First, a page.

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Mario Testa’s Political Juggling Act

March 17th, 2014 · 2 Comments · Analysis and Comment, City Politics, State Politics

Mario Testa has received two more years as Democratic Town Chairman. Now what? Time to size up the 2014 governor’s cycle with an eye toward the mayoral election next year.

Who’s on the ballot this year? Bridgeport has an eight-member legislative delegation, six State House representatives and two state senators, all Democrats. The State House members: Auden Grogins, Jack Hennessy, Charlie Stallworth, Christina Ayala, Ezequiel Santiago and Don Clemons. State senators: Andres Ayala and Anthony Musto. Leading the November ticket in Bridgeport will be Democratic Governor Dan Malloy, Congressman Jim Himes and the down ballot constitutional offices state treasurer, attorney general, state comptroller and the secretary of the state. The other constitutional office lieutenant governor runs with the governor. The Republican opposition will be determined at the party’s state convention in May with primaries likely in August.

Who’s vulnerable in Bridgeport? In the State House most likely Christina Ayala and Don Clemons, depending on potential candidates in Democratic primaries. Among all the incumbents Ayala suffered the most casualties in the Democratic Town Committee primaries two weeks ago. The East Side districts that now control the endorsement for Ayala’s State House seat are not predisposed to support her. Chris Rosario, the city’s anti-blight director, is eying a challenge of Ayala. If he receives the endorsement, Ayala must primary him to win a second two-year term.

Clemons likely is in good shape for another term unless former State Senator Ernie Newton challenges him. Newton is weighing his options pending state criminal charges that he falsified $500 in campaign donations to trigger an $80,000 grant under the state’s Citizens Election Program of publicly funded races for his 2012 State Senate primary campaign won by Andres Ayala. A state judge is expected to rule next week on Newton’s motion to dismiss the charges. If the judge denies Newton’s request a trial date will be set. Newton is considering a run for the State House seat occupied by Clemons or a rematch with Andres Ayala. If Newton challenges Clemons, even with a state trial pending, he’d be favored to win. The district represents his East End voter base where he is popular.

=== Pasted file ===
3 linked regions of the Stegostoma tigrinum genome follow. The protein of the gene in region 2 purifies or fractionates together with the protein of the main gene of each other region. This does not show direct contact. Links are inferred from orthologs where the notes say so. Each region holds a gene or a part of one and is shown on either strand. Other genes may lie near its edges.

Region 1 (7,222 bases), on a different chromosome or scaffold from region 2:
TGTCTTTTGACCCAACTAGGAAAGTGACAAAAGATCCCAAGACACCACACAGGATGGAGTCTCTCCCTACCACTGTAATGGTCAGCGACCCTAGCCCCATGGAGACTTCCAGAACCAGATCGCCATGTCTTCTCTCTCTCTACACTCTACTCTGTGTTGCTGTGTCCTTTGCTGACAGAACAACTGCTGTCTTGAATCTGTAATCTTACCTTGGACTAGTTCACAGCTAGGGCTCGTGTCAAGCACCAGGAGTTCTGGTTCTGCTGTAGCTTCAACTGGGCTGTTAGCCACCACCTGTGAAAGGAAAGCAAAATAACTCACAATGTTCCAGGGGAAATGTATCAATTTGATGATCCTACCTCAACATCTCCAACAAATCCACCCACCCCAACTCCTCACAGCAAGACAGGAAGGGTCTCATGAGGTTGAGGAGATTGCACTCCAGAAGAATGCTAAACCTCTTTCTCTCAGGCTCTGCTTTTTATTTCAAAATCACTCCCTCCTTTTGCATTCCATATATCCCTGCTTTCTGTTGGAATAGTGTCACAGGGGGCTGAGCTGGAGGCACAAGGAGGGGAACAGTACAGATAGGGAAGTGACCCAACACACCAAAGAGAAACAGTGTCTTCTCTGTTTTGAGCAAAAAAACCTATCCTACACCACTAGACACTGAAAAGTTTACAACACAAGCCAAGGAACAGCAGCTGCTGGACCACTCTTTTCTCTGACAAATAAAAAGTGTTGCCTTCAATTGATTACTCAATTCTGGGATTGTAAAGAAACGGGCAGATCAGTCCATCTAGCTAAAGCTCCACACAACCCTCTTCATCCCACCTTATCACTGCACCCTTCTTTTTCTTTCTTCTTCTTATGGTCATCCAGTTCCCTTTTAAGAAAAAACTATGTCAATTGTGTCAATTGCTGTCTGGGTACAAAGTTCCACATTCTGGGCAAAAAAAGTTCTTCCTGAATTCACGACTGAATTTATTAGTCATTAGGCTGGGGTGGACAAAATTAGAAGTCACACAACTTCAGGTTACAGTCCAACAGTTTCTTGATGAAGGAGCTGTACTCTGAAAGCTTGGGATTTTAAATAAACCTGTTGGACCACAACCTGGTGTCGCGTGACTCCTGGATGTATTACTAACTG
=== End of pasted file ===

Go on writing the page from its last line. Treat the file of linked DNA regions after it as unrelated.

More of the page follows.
Musto is facing a primary challenge from city political activist Marilyn Moore in the State Senate district that includes all of Trumbull, southern Monroe and the north and western portions of Bridgeport. It’s the district Bill Finch represented before he was elected mayor in 2007. Unlike the single-community State House districts in Bridgeport endorsed by their respective town committees, Testa wields the most clout in multi-town State Senate Districts where he chooses the Bridgeport delegates to the convention.

Testa is a long-time friend of Democratic State Chair Nancy DiNardo, Musto’s political godmother. Musto, by virtue of his incumbency and political relationships, is the favorite for the endorsement. But Mario also knows irrespective of an endorsement for Musto, Moore will primary him. She can do this two ways: securing 15 percent of the delegates at the convention or short of that petitioning her way onto the ballot. If Testa knows she’s going to make the ballot why not cover his butt and select enough delegates supportive of Moore at the convention.

If Mario has done his homework (he usually does), he will know the Bridgeport portion of the district has twice the number of Democrats than Trumbull and Monroe combined, and in the higher-turnout areas of the city. Musto, from Trumbull, hasn’t exactly been a senator who’s produced on behalf of the city. He torpedoed last year, at the risk of alienating political support from City Council President Tom McCarthy, the government reform bill advanced by Grogins and Hennessy that proposed to enforce the city charter prohibiting city employees (such as McCarthy) from serving on the City Council. A loophole in state law allows it. Numerous government reformers have taken notice of Musto bludgeoning the bill.

Endorsements for State House and State Senate seats will take place in May. The story within the story is how Mario juggles the various convention endorsers to keep his supporters happy and win over pols to enhance party peace. Why? Democrats winning big in November enhances his prestige as chairman. It also provides him more clout for next year’s mayoral election.

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2 Comments so far ↓

  • Bond Girl

    Am I correct in thinking we voters are considered constituents to our District DTC members? If so, are they supposed to represent our wishes in the nomination process and not their own? What I am getting at is can and should voters reach out to them and let them know who WE want as a political leader, to represent OUR best interests?

  • Andrew C Fardy

    Yes, you can reach out to them. In some cases they will listen and in others they will blow you off because they are in Finch’s pocket. I would say the 138th, 136th, 130th and 132nd are the TC members you will get a response from, the others are bought and paid for.

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